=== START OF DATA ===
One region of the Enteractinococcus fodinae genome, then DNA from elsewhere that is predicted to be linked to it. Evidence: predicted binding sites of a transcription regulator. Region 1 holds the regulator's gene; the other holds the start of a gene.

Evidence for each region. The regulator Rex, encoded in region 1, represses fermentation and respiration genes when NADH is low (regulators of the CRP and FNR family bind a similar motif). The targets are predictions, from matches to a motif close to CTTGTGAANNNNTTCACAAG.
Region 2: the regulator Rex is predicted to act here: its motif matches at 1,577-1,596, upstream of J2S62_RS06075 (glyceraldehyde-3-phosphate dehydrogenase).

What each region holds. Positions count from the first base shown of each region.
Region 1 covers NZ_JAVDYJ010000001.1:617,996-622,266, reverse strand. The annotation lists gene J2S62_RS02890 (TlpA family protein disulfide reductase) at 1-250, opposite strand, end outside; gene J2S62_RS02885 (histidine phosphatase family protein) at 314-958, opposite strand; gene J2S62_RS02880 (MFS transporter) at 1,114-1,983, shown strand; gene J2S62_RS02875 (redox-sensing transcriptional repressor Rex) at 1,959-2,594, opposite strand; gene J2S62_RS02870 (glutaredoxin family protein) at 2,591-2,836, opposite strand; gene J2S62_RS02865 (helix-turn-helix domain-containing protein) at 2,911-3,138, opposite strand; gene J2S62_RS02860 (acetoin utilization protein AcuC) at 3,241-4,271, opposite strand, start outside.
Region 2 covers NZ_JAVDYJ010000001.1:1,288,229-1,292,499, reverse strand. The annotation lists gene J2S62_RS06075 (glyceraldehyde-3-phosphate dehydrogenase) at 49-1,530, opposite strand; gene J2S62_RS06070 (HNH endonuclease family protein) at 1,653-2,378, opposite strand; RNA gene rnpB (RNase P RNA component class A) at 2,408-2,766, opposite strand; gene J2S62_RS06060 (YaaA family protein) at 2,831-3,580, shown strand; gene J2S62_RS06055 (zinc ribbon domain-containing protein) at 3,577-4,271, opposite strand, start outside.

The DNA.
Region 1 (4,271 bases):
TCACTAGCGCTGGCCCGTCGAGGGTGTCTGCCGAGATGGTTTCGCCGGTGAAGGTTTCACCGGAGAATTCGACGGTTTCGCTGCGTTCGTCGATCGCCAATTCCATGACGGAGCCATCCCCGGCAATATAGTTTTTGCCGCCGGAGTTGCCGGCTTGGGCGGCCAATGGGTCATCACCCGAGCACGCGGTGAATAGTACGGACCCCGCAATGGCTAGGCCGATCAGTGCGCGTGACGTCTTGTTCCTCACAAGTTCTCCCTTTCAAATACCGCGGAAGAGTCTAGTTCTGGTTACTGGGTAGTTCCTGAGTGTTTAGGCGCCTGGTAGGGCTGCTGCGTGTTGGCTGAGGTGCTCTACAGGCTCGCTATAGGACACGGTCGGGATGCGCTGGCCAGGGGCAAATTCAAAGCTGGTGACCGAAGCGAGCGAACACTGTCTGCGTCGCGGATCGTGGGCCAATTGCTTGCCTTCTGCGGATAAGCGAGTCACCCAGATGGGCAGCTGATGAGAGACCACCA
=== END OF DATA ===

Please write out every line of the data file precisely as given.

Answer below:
One region of the Enteractinococcus fodinae genome, then DNA from elsewhere that is predicted to be linked to it. Evidence: predicted binding sites of a transcription regulator. Region 1 holds the regulator's gene; the other holds the start of a gene.

Evidence for each region. The regulator Rex, encoded in region 1, represses fermentation and respiration genes when NADH is low (regulators of the CRP and FNR family bind a similar motif). The targets are predictions, from matches to a motif close to CTTGTGAANNNNTTCACAAG.
Region 2: the regulator Rex is predicted to act here: its motif matches at 1,577-1,596, upstream of J2S62_RS06075 (glyceraldehyde-3-phosphate dehydrogenase).

What each region holds. Positions count from the first base shown of each region.
Region 1 covers NZ_JAVDYJ010000001.1:617,996-622,266, reverse strand. The annotation lists gene J2S62_RS02890 (TlpA family protein disulfide reductase) at 1-250, opposite strand, end outside; gene J2S62_RS02885 (histidine phosphatase family protein) at 314-958, opposite strand; gene J2S62_RS02880 (MFS transporter) at 1,114-1,983, shown strand; gene J2S62_RS02875 (redox-sensing transcriptional repressor Rex) at 1,959-2,594, opposite strand; gene J2S62_RS02870 (glutaredoxin family protein) at 2,591-2,836, opposite strand; gene J2S62_RS02865 (helix-turn-helix domain-containing protein) at 2,911-3,138, opposite strand; gene J2S62_RS02860 (acetoin utilization protein AcuC) at 3,241-4,271, opposite strand, start outside.
Region 2 covers NZ_JAVDYJ010000001.1:1,288,229-1,292,499, reverse strand. The annotation lists gene J2S62_RS06075 (glyceraldehyde-3-phosphate dehydrogenase) at 49-1,530, opposite strand; gene J2S62_RS06070 (HNH endonuclease family protein) at 1,653-2,378, opposite strand; RNA gene rnpB (RNase P RNA component class A) at 2,408-2,766, opposite strand; gene J2S62_RS06060 (YaaA family protein) at 2,831-3,580, shown strand; gene J2S62_RS06055 (zinc ribbon domain-containing protein) at 3,577-4,271, opposite strand, start outside.

The DNA.
Region 1 (4,271 bases):
TCACTAGCGCTGGCCCGTCGAGGGTGTCTGCCGAGATGGTTTCGCCGGTGAAGGTTTCACCGGAGAATTCGACGGTTTCGCTGCGTTCGTCGATCGCCAATTCCATGACGGAGCCATCCCCGGCAATATAGTTTTTGCCGCCGGAGTTGCCGGCTTGGGCGGCCAATGGGTCATCACCCGAGCACGCGGTGAATAGTACGGACCCCGCAATGGCTAGGCCGATCAGTGCGCGTGACGTCTTGTTCCTCACAAGTTCTCCCTTTCAAATACCGCGGAAGAGTCTAGTTCTGGTTACTGGGTAGTTCCTGAGTGTTTAGGCGCCTGGTAGGGCTGCTGCGTGTTGGCTGAGGTGCTCTACAGGCTCGCTATAGGACACGGTCGGGATGCGCTGGCCAGGGGCAAATTCAAAGCTGGTGACCGAAGCGAGCGAACACTGTCTGCGTCGCGGATCGTGGGCCAATTGCTTGCCTTCTGCGGATAAGCGAGTCACCCAGATGGGCAGCTGATGAGAGACCACCA